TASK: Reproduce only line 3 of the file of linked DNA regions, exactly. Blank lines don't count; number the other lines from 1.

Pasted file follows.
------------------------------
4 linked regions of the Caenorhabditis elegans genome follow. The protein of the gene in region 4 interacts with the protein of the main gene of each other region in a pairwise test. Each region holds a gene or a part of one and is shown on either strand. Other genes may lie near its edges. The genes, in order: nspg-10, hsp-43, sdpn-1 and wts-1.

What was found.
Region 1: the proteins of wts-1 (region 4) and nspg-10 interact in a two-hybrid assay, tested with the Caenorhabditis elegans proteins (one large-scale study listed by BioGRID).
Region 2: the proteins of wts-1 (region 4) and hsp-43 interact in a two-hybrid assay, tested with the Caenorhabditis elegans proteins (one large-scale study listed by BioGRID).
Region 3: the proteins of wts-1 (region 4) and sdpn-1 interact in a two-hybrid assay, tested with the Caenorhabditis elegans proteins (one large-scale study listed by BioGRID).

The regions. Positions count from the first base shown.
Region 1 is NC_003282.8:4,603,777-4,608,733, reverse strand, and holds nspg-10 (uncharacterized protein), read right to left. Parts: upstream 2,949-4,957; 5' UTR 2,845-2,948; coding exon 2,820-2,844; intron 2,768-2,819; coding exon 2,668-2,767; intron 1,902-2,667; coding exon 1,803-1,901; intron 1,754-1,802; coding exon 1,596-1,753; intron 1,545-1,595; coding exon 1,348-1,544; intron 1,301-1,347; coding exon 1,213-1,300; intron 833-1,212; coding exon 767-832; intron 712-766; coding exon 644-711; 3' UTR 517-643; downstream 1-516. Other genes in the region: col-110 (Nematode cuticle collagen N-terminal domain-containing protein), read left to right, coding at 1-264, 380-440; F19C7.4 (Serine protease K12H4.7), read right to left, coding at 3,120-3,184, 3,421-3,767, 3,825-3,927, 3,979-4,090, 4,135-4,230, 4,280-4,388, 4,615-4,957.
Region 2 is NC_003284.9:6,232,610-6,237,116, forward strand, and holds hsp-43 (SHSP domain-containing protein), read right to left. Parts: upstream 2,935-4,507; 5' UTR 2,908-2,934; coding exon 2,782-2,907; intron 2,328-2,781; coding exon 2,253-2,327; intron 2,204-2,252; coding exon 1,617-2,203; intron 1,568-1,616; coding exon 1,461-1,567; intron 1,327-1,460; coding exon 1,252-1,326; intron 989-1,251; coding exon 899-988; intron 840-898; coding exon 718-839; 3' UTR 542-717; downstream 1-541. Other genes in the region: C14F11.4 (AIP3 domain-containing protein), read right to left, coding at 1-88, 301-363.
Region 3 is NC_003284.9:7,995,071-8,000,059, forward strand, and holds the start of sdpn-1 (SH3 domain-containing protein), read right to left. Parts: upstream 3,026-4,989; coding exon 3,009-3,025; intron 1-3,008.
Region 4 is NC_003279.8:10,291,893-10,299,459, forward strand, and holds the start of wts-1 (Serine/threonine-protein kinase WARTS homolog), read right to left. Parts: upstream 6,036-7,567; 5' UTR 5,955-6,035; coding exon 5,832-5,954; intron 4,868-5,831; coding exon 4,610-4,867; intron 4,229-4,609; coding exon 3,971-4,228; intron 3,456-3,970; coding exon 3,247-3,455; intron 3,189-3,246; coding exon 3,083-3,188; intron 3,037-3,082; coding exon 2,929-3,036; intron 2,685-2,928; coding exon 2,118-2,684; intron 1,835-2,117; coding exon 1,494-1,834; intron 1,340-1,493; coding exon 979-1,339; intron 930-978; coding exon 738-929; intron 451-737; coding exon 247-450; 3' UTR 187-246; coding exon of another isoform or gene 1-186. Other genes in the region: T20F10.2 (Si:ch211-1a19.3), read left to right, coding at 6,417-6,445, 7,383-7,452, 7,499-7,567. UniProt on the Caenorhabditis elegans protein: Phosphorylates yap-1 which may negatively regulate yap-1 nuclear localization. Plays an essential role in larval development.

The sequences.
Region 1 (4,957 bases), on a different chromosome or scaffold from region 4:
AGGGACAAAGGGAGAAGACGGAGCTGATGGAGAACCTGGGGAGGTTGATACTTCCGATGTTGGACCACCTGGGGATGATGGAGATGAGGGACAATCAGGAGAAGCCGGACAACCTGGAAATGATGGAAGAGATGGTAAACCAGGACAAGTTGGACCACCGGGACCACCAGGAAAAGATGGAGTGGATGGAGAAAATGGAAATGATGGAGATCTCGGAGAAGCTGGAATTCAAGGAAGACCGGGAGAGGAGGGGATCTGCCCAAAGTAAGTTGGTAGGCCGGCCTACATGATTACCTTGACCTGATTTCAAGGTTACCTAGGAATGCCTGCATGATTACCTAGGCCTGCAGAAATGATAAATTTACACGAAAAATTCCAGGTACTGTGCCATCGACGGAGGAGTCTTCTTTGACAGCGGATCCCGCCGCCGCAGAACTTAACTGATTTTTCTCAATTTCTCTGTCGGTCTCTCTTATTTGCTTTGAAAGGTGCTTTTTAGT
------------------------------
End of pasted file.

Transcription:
Region 1: the proteins of wts-1 (region 4) and nspg-10 interact in a two-hybrid assay, tested with the Caenorhabditis elegans proteins (one large-scale study listed by BioGRID).